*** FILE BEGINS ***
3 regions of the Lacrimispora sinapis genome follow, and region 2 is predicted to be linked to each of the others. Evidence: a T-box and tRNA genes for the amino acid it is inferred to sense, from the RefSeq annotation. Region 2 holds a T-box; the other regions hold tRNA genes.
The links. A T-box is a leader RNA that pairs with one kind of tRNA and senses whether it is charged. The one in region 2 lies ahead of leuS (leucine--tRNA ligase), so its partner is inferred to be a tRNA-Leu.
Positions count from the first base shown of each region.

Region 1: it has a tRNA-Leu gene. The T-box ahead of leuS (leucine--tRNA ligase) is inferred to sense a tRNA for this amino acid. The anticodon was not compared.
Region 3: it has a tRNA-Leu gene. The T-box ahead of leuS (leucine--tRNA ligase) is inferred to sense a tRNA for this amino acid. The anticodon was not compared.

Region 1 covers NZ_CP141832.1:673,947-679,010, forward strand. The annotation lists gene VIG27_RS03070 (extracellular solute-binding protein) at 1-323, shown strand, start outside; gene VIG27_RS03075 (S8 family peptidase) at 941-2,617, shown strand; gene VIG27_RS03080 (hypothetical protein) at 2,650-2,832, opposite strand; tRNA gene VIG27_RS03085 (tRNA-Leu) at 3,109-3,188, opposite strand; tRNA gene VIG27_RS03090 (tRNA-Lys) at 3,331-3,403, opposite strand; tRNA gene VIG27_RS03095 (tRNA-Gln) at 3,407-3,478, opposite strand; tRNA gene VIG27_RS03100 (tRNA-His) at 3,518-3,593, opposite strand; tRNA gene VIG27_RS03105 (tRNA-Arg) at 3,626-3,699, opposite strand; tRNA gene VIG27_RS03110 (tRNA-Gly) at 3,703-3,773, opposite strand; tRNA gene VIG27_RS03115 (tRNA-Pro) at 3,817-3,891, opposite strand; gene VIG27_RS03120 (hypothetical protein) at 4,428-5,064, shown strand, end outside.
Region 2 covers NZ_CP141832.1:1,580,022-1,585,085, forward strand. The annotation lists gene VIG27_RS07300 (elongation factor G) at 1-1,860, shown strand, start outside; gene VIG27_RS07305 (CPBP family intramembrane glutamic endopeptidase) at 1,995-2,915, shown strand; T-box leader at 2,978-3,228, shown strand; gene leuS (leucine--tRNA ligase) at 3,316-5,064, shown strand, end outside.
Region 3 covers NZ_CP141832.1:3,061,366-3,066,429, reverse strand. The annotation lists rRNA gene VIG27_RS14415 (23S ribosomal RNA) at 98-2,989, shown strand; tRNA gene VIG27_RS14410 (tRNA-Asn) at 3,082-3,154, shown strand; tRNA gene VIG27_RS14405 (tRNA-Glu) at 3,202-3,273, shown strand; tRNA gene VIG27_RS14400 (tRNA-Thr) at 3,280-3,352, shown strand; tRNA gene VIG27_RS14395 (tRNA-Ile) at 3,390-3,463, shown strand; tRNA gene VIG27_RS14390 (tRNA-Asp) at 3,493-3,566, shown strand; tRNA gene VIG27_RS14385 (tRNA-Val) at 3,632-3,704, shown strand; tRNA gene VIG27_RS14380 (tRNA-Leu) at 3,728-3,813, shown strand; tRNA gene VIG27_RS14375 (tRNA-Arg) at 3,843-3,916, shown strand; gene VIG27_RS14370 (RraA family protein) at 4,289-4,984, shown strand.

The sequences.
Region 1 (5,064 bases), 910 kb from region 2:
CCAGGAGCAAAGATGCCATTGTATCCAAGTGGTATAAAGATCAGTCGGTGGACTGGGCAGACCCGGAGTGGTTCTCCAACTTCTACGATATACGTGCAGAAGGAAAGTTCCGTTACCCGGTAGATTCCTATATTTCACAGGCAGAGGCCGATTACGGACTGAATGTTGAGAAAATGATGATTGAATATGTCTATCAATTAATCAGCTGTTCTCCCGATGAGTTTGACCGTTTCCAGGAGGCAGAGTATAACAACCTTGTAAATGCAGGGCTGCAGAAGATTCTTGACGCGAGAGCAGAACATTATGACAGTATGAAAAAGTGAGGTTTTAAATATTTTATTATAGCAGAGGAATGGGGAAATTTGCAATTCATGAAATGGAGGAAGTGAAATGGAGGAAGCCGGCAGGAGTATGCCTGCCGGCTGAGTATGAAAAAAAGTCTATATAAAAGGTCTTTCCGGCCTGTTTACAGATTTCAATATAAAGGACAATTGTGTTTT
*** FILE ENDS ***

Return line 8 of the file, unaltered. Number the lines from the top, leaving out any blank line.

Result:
Region 3 covers NZ_CP141832.1:3,061,366-3,066,429, reverse strand. The annotation lists rRNA gene VIG27_RS14415 (23S ribosomal RNA) at 98-2,989, shown strand; tRNA gene VIG27_RS14410 (tRNA-Asn) at 3,082-3,154, shown strand; tRNA gene VIG27_RS14405 (tRNA-Glu) at 3,202-3,273, shown strand; tRNA gene VIG27_RS14400 (tRNA-Thr) at 3,280-3,352, shown strand; tRNA gene VIG27_RS14395 (tRNA-Ile) at 3,390-3,463, shown strand; tRNA gene VIG27_RS14390 (tRNA-Asp) at 3,493-3,566, shown strand; tRNA gene VIG27_RS14385 (tRNA-Val) at 3,632-3,704, shown strand; tRNA gene VIG27_RS14380 (tRNA-Leu) at 3,728-3,813, shown strand; tRNA gene VIG27_RS14375 (tRNA-Arg) at 3,843-3,916, shown strand; gene VIG27_RS14370 (RraA family protein) at 4,289-4,984, shown strand.